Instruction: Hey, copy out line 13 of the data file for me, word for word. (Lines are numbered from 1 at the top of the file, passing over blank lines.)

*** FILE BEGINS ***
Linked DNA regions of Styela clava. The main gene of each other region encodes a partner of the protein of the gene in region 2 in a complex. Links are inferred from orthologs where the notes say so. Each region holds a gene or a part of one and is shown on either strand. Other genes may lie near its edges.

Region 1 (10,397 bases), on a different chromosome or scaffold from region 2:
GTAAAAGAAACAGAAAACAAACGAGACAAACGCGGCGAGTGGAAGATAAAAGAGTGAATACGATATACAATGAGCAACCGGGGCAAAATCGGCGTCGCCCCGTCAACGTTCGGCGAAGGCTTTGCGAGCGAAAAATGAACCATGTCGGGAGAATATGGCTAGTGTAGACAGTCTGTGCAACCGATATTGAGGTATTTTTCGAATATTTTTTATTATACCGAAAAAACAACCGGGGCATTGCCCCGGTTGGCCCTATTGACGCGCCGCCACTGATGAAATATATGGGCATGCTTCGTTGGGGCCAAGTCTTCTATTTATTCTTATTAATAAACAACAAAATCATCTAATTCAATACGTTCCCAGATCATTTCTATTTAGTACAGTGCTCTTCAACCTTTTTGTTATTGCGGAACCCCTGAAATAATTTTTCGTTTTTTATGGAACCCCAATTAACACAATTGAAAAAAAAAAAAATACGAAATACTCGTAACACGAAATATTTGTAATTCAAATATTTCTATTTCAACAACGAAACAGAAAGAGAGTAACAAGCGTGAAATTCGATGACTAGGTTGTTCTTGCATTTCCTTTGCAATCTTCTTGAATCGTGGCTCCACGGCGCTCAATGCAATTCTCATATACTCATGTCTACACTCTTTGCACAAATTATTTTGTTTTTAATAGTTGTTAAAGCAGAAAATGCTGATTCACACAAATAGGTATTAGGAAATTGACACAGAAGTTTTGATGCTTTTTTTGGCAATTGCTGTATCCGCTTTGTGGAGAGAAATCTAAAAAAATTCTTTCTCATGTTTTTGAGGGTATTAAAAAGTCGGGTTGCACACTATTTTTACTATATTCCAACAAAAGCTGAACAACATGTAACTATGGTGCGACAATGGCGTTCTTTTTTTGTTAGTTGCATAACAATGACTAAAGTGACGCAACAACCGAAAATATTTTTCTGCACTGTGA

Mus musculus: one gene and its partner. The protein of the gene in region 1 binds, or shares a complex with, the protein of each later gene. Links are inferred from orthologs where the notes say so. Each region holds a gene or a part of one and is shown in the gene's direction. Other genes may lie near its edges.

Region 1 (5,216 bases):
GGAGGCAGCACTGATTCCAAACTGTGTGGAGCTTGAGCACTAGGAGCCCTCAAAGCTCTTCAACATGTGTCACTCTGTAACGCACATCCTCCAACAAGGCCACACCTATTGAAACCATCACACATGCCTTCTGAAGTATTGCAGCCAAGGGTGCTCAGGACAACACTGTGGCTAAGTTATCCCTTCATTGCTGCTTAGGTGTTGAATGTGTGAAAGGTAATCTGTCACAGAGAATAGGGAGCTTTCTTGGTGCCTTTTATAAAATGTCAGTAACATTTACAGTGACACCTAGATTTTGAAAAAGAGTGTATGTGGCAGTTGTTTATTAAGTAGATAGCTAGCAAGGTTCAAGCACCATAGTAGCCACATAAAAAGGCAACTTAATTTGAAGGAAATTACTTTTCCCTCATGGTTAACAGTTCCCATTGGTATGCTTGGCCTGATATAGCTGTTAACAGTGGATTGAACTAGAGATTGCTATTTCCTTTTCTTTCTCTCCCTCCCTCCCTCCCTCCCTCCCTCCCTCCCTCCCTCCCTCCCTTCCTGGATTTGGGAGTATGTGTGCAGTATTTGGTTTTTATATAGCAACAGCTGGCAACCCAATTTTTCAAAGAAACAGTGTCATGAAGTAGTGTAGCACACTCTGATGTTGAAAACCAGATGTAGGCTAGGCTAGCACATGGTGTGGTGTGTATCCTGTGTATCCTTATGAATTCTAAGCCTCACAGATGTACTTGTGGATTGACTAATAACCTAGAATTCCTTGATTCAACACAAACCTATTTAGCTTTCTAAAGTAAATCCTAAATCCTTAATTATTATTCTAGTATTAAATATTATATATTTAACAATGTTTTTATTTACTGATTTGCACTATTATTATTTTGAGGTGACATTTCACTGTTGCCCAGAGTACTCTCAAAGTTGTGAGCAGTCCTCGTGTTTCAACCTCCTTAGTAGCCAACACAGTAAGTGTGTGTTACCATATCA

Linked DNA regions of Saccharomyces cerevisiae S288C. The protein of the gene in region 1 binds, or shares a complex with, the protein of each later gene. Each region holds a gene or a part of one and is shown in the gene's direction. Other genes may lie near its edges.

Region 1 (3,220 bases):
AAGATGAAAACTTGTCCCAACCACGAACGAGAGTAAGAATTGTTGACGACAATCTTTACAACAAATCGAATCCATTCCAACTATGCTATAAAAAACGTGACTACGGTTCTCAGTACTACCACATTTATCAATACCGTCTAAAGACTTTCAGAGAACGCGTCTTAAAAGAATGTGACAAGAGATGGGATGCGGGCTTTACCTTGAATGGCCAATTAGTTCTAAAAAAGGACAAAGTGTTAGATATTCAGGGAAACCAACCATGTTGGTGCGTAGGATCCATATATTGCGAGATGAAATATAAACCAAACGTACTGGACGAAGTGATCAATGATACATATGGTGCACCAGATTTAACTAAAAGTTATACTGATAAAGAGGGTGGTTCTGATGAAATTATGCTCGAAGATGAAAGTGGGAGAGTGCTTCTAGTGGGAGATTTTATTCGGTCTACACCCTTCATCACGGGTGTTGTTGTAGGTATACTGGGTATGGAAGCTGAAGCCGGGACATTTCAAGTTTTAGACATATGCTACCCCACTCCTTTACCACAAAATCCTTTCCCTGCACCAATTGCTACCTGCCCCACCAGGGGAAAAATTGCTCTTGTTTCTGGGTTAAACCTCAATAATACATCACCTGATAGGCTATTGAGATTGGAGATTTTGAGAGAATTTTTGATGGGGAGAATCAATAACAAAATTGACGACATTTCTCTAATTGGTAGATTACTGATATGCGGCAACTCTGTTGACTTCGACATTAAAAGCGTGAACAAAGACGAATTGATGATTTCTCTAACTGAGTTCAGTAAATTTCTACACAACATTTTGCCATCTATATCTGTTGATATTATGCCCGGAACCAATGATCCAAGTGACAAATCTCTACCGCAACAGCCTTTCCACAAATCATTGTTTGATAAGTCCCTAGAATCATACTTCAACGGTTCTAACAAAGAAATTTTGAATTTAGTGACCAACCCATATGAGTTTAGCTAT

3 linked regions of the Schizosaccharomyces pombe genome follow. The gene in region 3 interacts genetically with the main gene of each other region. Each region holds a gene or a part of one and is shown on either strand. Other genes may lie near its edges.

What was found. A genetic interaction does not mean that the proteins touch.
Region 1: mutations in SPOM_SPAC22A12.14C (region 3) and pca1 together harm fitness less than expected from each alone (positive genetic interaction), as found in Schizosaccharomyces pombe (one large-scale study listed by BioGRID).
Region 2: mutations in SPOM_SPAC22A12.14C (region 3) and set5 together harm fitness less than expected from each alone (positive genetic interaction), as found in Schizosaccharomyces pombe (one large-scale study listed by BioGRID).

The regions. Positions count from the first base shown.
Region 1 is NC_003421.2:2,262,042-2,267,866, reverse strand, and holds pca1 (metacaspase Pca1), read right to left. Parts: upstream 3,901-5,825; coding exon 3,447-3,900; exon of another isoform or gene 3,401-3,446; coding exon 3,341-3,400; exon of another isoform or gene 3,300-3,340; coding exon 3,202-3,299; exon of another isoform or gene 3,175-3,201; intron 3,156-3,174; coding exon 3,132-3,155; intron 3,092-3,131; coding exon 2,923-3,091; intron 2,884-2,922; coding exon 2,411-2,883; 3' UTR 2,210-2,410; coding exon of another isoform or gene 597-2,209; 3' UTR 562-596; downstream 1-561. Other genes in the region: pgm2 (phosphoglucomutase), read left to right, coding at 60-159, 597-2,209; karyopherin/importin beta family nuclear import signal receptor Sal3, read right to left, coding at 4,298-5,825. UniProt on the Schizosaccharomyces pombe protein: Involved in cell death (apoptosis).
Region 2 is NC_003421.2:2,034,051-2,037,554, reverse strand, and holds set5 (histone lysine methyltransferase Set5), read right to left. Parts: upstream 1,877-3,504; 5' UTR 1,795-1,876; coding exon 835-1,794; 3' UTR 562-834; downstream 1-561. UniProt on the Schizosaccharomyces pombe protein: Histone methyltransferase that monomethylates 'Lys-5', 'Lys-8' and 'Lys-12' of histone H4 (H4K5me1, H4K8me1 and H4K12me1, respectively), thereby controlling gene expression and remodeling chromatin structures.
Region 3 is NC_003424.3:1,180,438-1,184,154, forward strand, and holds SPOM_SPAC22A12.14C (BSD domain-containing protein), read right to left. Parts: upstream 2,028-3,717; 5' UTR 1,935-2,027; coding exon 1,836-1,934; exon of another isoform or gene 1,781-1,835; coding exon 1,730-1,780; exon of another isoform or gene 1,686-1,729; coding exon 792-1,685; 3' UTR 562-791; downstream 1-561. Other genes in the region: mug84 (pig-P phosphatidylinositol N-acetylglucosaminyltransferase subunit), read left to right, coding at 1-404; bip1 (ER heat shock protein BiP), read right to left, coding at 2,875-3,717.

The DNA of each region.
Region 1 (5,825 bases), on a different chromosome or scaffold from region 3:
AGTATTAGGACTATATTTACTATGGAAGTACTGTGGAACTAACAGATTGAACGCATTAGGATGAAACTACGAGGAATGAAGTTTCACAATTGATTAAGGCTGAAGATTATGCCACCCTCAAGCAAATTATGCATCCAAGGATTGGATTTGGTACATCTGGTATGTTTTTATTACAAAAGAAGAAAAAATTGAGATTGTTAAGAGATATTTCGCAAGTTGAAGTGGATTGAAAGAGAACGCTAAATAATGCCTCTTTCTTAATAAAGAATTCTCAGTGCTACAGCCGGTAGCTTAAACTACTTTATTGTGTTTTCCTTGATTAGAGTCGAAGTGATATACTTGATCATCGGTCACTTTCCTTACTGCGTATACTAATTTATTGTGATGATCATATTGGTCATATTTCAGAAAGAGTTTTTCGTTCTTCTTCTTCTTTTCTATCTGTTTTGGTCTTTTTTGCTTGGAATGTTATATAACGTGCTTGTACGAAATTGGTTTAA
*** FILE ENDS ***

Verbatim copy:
Region 2: mutations in SPOM_SPAC22A12.14C (region 3) and set5 together harm fitness less than expected from each alone (positive genetic interaction), as found in Schizosaccharomyces pombe (one large-scale study listed by BioGRID).